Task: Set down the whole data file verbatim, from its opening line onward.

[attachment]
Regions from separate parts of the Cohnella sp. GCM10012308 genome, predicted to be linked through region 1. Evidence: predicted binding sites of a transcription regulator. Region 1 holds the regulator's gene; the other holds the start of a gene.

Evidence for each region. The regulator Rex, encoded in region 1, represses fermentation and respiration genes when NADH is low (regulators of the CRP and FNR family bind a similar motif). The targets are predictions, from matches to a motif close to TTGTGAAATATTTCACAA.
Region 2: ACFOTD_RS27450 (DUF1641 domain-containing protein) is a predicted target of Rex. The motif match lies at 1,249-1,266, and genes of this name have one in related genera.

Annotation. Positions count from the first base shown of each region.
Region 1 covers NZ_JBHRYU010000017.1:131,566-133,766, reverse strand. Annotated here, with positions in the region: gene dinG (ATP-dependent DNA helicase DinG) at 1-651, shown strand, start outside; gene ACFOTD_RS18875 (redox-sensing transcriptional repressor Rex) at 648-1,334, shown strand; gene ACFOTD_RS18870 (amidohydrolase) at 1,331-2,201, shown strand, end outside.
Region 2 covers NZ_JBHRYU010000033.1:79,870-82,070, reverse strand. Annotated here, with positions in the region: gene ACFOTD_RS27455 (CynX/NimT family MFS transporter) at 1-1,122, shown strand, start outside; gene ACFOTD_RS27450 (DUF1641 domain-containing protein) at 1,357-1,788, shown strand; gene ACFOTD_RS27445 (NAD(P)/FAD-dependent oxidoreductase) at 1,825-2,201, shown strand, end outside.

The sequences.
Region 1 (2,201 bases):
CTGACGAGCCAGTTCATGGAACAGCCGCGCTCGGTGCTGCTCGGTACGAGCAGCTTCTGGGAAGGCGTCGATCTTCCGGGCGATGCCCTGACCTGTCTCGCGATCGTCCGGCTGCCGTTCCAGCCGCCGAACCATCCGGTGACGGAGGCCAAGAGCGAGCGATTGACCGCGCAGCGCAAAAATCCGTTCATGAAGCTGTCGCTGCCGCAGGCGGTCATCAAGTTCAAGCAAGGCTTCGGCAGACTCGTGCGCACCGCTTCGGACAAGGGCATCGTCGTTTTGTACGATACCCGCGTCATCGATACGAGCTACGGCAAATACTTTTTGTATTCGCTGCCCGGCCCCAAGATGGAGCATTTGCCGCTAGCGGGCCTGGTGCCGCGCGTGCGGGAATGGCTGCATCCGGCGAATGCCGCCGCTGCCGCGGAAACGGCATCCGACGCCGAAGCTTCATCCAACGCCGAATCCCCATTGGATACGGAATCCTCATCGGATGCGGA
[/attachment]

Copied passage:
Regions from separate parts of the Cohnella sp. GCM10012308 genome, predicted to be linked through region 1. Evidence: predicted binding sites of a transcription regulator. Region 1 holds the regulator's gene; the other holds the start of a gene.

Evidence for each region. The regulator Rex, encoded in region 1, represses fermentation and respiration genes when NADH is low (regulators of the CRP and FNR family bind a similar motif). The targets are predictions, from matches to a motif close to TTGTGAAATATTTCACAA.
Region 2: ACFOTD_RS27450 (DUF1641 domain-containing protein) is a predicted target of Rex. The motif match lies at 1,249-1,266, and genes of this name have one in related genera.

Annotation. Positions count from the first base shown of each region.
Region 1 covers NZ_JBHRYU010000017.1:131,566-133,766, reverse strand. Annotated here, with positions in the region: gene dinG (ATP-dependent DNA helicase DinG) at 1-651, shown strand, start outside; gene ACFOTD_RS18875 (redox-sensing transcriptional repressor Rex) at 648-1,334, shown strand; gene ACFOTD_RS18870 (amidohydrolase) at 1,331-2,201, shown strand, end outside.
Region 2 covers NZ_JBHRYU010000033.1:79,870-82,070, reverse strand. Annotated here, with positions in the region: gene ACFOTD_RS27455 (CynX/NimT family MFS transporter) at 1-1,122, shown strand, start outside; gene ACFOTD_RS27450 (DUF1641 domain-containing protein) at 1,357-1,788, shown strand; gene ACFOTD_RS27445 (NAD(P)/FAD-dependent oxidoreductase) at 1,825-2,201, shown strand, end outside.

The sequences.
Region 1 (2,201 bases):
CTGACGAGCCAGTTCATGGAACAGCCGCGCTCGGTGCTGCTCGGTACGAGCAGCTTCTGGGAAGGCGTCGATCTTCCGGGCGATGCCCTGACCTGTCTCGCGATCGTCCGGCTGCCGTTCCAGCCGCCGAACCATCCGGTGACGGAGGCCAAGAGCGAGCGATTGACCGCGCAGCGCAAAAATCCGTTCATGAAGCTGTCGCTGCCGCAGGCGGTCATCAAGTTCAAGCAAGGCTTCGGCAGACTCGTGCGCACCGCTTCGGACAAGGGCATCGTCGTTTTGTACGATACCCGCGTCATCGATACGAGCTACGGCAAATACTTTTTGTATTCGCTGCCCGGCCCCAAGATGGAGCATTTGCCGCTAGCGGGCCTGGTGCCGCGCGTGCGGGAATGGCTGCATCCGGCGAATGCCGCCGCTGCCGCGGAAACGGCATCCGACGCCGAAGCTTCATCCAACGCCGAATCCCCATTGGATACGGAATCCTCATCGGATGCGGA